Teenage Reading as Therapy

Most people see reading as a solitary activity, but the way I see it, when you read, you are suddenly surrounded by people. These people cross the boundaries of geographical location and time as you embark on a journey with them.

When you read, you are listening to multiple points of view on how to tackle different situations. Various characters with contrasting pasts and opinions can tell you how to approach a problem differently. Every time you pick up a book, you're identifying yourself with one of the characters and putting yourself in their shoes. You look at the plot and think, "What would I do if I was faced with this dilemma?" As you keep reading, you see how the characters resolve their conflicts and attain or get closer to achieving their goals.

Reading and interacting with these characters reminds us that we're not alone in what we face. The pains of growing up are experienced by all, and hardships are something we all face. Though at times it may not feel like it, we're not as isolated as we imagine. Reading about characters who confront and overcome similar predicaments and hurdles reminds us that there's always a way through and that we can all survive, and actually enjoy, our teenage years.

They say people learn from hardships, but no one really wants to suffer. In a book, you can experience that same suffering and feel that same pain. The knowledge that you can close the book at any point allows you to read on and endure strong feelings. You can gain unique experiences that would otherwise be next to impossible in real life. No one can experience everything in one life, but with a book you can at least come close.

It's easy for people to listen to a string of facts, but people are usually not affected by them. It's harder to internalize them and make them mean something to you when it's just a number or statistic. You could say that about two million people self-harm in the U.S. alone and one in 12 teenagers self-harm, but what does that mean? You could also make a statement: Self-harm is caused by feeling hopeless, alone, out of control, and powerless. Even if you accept the statement as true, statements don't often impact you. Through stories, we can live experiences rather than just listen to facts. When we live through books, those stories become part of our memories. You remember feeling a certain way towards something. You remember those emotions and they have meaning to you. They're not numbers and statements without faces anymore.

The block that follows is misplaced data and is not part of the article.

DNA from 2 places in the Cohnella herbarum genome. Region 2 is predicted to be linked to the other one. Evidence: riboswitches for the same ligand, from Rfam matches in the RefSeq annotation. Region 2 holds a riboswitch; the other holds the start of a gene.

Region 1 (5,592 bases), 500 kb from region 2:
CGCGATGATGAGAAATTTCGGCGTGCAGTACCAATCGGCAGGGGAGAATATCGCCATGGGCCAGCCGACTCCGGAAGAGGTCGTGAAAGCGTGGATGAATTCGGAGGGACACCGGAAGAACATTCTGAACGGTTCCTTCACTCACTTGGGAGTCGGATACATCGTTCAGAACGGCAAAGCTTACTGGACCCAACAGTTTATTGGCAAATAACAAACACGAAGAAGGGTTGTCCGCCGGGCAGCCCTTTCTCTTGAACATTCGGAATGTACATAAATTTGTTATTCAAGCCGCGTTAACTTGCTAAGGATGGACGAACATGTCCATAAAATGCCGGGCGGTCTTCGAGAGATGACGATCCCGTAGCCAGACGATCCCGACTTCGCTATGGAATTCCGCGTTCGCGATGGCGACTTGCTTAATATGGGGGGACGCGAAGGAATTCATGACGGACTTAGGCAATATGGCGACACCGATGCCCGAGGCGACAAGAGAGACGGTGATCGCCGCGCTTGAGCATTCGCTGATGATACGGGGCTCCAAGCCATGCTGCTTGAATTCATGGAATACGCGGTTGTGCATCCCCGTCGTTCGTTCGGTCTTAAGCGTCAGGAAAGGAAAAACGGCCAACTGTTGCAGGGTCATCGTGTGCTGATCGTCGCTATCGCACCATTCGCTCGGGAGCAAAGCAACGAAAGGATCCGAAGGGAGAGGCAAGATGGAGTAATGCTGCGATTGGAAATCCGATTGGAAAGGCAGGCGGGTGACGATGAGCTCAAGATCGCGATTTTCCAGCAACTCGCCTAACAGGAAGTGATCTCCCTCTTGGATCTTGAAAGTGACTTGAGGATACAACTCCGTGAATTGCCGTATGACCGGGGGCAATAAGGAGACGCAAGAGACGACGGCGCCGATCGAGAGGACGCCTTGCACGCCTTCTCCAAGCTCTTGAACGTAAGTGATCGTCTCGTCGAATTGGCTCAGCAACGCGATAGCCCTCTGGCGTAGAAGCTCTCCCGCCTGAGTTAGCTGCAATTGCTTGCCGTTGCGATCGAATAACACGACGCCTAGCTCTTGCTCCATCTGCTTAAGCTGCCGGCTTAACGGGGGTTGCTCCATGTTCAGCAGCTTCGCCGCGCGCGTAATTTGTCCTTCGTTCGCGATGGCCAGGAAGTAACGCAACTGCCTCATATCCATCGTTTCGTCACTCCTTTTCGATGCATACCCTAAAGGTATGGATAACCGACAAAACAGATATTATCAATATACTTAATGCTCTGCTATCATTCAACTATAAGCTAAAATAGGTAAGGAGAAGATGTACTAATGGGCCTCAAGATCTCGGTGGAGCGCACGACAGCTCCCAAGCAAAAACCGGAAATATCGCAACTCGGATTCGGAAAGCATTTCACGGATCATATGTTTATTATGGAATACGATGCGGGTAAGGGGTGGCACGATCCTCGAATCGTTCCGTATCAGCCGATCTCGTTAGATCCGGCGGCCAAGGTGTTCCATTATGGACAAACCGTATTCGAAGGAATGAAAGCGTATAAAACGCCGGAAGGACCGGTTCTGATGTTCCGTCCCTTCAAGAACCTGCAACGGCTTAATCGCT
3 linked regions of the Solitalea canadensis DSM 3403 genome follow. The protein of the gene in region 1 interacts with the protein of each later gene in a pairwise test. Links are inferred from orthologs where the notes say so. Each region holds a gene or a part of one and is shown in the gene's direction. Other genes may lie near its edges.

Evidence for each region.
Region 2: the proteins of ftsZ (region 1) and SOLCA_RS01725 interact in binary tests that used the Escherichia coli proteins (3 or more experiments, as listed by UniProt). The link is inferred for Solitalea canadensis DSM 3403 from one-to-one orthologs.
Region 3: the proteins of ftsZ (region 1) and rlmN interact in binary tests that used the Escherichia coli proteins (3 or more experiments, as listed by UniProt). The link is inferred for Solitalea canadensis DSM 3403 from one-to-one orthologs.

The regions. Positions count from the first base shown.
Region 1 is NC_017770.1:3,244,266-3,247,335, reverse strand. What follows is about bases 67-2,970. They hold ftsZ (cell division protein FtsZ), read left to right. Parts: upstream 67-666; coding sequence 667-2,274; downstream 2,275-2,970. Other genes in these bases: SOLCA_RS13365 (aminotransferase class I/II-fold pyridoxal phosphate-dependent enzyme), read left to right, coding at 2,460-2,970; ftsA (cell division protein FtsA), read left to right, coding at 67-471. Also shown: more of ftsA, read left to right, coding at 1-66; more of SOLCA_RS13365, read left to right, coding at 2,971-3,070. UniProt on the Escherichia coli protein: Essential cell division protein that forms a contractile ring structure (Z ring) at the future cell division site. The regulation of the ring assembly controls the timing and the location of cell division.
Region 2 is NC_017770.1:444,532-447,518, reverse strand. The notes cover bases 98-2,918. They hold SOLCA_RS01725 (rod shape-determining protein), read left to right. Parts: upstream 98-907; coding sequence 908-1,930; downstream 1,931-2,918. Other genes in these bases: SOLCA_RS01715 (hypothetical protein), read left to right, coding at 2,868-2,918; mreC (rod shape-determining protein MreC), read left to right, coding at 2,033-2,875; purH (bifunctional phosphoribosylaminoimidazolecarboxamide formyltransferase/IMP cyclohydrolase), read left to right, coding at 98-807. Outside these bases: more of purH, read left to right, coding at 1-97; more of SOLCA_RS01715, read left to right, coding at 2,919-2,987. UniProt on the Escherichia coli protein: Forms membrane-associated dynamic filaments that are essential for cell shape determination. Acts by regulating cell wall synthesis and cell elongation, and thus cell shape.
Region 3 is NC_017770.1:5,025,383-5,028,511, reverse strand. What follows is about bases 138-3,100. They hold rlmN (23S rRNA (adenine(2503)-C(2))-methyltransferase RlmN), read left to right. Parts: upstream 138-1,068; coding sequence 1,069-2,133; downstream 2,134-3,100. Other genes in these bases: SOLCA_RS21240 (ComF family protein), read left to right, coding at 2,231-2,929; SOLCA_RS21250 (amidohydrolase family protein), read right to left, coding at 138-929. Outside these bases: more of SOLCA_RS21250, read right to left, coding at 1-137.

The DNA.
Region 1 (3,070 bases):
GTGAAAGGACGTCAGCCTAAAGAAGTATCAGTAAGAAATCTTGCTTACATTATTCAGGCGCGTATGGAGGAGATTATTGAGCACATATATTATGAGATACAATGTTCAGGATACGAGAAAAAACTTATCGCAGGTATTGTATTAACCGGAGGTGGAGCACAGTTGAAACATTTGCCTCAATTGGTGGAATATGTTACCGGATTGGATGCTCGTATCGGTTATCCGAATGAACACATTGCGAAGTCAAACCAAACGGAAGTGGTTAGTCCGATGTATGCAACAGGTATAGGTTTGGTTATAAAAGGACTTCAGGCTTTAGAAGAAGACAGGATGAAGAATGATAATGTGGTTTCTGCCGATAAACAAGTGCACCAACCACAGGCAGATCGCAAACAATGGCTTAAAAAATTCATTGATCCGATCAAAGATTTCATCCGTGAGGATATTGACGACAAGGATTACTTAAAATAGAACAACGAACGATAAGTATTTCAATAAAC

Reading books that have characters that you identify with is important. The vast majority of books written for teenagers are written by adults who remember or imagine how they would have felt as teenagers, while others are written in the moment by teenagers. Adult authors writing in the young adult genre tend to write about what they would have liked to know or hear when they were younger. Many good books come to mind when thinking about this, such as Speak and Gathering Blue. Other young adult books are written by teenagers. Not necessarily better or worse, these books tend to discuss the teenage years through fresh experiences and with modern outlooks. When I was writing All That is Red and The Seventh Miss Hatfield, I knew it was important for me to portray adolescence as how I see it in the midst of growing up -- confusing and wonderful. I suggest reading some of each.

Adult writers look back on their adolescence and help put experiences in perspective. While their lessons aren't as neatly packaged as adult writers with years of distance from adolescence, teenagers writing for other teenagers have a unique perspective, because they are still living through their experiences while simultaneously writing about them.

Reading is a form of therapy. It does not solve all problems or treat all diseases, but it gives us hope and enables us to live on, gaining wisdom not bounded by our limited years nor restricted by our personal experiences.

Need help? In the U.S., call 1-800-273-8255 for the National Suicide Prevention Lifeline.